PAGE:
Bacillus an-thracis
spores. Optimal soil factors include humus rich, highcalcium and alkaline (pH>6.1) conditions for spore survival [23]. The occurrence of disease also requires susceptible vertebratehosts and human factors.
 
iMedPub Journals
 This article is available from: 
http://www.acmicrob.com
ARCHIVES OF CLINICAL MICROBIOLOGY
2011Vol. 2 No. 2:4
doi:
10:3823/226
3
© Under License of Creative Commons Attribution 3.0 License
Human factors
 There are various anthropogenic factors leading to the emer-gence, persistence and spread of zoonotic diseases.
Travel and tourism
 The ease of transmission of emerging pathogens is facilitatedby intercontinental travel. Ecient air and land travel linksmake disease containment dicult as illustrated by the SARS-coronavirus outbreak [24]. Tourism to more exotic locations and eco-adventure travel isgaining popularity. Volunteer work is also common in Africaand Asia. This exposes non-immune travelers to endemic dis-eases. Adventure sports expose athletes to “recreational zoo-noses”. Water sports e.g. canoeing, kayaking, river rafting hasbeen related to leptospirosis outbreaks as animals shed theorganism in their urine [25].
Trade
Globalization has seen goods transported via air, rail, sea andland to virtually any destination on the planet. The trade in usedtyres provided the breeding ground for mosquitoes adaptedto urban environments and small-container breeding (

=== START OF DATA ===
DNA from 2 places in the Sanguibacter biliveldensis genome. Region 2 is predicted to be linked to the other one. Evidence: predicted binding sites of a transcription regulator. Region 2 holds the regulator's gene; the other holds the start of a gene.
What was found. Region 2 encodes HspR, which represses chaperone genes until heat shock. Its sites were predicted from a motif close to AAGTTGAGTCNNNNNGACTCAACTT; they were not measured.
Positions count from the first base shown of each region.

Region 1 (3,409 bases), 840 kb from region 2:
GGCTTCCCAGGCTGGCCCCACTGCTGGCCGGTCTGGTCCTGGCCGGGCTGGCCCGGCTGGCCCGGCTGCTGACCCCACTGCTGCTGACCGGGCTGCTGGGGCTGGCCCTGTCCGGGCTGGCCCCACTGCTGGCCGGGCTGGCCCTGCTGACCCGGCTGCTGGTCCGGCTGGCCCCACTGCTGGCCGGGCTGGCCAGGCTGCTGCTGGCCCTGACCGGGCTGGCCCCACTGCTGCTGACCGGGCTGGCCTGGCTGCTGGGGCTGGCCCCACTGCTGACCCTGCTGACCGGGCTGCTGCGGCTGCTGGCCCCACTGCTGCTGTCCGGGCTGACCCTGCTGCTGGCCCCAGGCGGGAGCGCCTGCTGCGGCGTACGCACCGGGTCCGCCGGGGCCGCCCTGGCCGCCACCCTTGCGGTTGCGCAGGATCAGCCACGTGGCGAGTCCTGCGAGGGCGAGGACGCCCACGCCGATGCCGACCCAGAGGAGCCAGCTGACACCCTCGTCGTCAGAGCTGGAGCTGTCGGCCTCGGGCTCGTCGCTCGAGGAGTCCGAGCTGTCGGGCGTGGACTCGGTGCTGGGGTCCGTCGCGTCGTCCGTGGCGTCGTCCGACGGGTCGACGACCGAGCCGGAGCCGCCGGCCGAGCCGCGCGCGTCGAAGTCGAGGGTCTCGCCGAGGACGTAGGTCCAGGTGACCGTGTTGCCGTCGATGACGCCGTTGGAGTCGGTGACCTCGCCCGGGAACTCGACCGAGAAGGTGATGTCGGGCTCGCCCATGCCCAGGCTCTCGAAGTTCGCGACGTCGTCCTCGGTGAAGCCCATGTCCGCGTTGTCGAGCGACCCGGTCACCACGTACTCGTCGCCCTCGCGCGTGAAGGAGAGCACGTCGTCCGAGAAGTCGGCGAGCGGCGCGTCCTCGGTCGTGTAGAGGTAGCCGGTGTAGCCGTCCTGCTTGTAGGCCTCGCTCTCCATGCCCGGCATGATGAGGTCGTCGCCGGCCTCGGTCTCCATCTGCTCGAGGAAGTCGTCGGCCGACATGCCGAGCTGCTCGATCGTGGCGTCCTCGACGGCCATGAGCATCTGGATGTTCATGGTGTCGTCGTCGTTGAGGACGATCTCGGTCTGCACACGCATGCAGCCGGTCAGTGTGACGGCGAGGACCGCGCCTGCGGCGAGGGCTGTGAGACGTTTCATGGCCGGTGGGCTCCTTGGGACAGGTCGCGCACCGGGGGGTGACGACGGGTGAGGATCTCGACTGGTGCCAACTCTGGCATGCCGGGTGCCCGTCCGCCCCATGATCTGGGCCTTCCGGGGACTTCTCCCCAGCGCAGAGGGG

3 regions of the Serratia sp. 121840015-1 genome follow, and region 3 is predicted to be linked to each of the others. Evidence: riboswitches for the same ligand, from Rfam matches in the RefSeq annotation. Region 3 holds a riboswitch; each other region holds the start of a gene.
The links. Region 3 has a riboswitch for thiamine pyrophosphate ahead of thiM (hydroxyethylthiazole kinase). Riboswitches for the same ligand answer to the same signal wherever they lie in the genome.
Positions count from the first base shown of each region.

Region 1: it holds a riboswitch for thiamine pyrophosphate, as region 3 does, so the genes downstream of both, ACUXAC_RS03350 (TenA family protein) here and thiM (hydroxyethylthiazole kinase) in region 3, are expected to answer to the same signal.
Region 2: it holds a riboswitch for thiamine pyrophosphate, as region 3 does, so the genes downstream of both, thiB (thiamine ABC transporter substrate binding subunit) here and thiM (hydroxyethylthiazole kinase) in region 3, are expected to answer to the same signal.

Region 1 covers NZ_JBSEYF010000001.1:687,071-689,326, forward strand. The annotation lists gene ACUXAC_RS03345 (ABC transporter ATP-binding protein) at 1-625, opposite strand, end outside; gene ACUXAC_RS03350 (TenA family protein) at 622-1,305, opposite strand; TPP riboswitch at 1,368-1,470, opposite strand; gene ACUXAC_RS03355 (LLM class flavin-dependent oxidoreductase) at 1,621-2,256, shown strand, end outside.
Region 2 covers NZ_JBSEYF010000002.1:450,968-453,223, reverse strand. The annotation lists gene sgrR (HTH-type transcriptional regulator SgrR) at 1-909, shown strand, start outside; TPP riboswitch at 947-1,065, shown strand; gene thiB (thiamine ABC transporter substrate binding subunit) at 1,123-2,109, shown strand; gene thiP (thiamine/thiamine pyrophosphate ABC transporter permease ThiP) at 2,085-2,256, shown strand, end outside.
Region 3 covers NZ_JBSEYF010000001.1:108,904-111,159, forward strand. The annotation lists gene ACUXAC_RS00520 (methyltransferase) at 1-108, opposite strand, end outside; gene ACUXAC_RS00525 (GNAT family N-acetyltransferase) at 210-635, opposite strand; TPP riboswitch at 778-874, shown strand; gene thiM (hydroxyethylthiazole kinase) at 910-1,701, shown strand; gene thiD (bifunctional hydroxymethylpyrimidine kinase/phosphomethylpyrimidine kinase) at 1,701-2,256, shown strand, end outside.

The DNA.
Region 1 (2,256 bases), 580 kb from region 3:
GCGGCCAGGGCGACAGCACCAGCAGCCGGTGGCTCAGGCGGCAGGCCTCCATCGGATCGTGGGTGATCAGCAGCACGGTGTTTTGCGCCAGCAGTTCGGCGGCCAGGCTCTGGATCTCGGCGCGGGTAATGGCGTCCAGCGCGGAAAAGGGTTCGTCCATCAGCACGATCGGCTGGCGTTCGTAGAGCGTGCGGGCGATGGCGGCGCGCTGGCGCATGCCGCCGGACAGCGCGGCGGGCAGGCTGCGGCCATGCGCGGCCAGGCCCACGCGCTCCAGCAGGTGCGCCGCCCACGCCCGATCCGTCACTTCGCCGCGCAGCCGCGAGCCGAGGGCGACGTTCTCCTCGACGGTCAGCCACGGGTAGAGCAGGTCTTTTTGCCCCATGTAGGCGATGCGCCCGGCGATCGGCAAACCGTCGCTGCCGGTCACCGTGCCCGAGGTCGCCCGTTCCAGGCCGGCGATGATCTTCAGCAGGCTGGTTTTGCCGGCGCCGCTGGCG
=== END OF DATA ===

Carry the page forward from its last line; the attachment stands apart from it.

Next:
Aedesaegypti 
and
Aedes albopictus
). This allowed the rapid invasionof the Asian tiger mosquito and thus a shift from the historicalsylvatic transmission of chikungunya to cause widespread hu-man epidemics [20].Live animal markets in Asia bring multiple exotic species inclose contact creating a melting pot for inter-species diseasetransmission. In the case of the SARS coronavirus (SARS-CoV)outbreak in Guangdong Province, civet cats were found to har-bour coronaviruses with 99% similarity to the outbreak strain[26]. Although they are not the natural reservoirs, civet catsplayed a role in transmission to humans which originated inthese trading markets.
Pets
Zoonotic transmission of diseases harboured by companionanimals is relating to the close contact with their owners. Hu-man salmonellosis is associated with keeping exotic reptilepets. Petting zoos are popular in urban areas and animal con-tact has lead to
Escherichia coli 
O157:H7 outbreaks [27]. The recent emergence of zoonotic leishmaniasis in Europe ispartly due to the domestic dog being the major reservoir host.
Leishmania infantum
causes cutaneous and visceral leishmani-asis in the Mediterranean region and may spread due to traveland importation of infected dogs [13].Domestic cats are the main reservoir for
Bartonella
spp. Dis-eases including Cat scratch disease, bacillary angiomatosis andpeliosis are therefore likely to persist and even increase as thereservoirs are unlikely to be eliminated [28].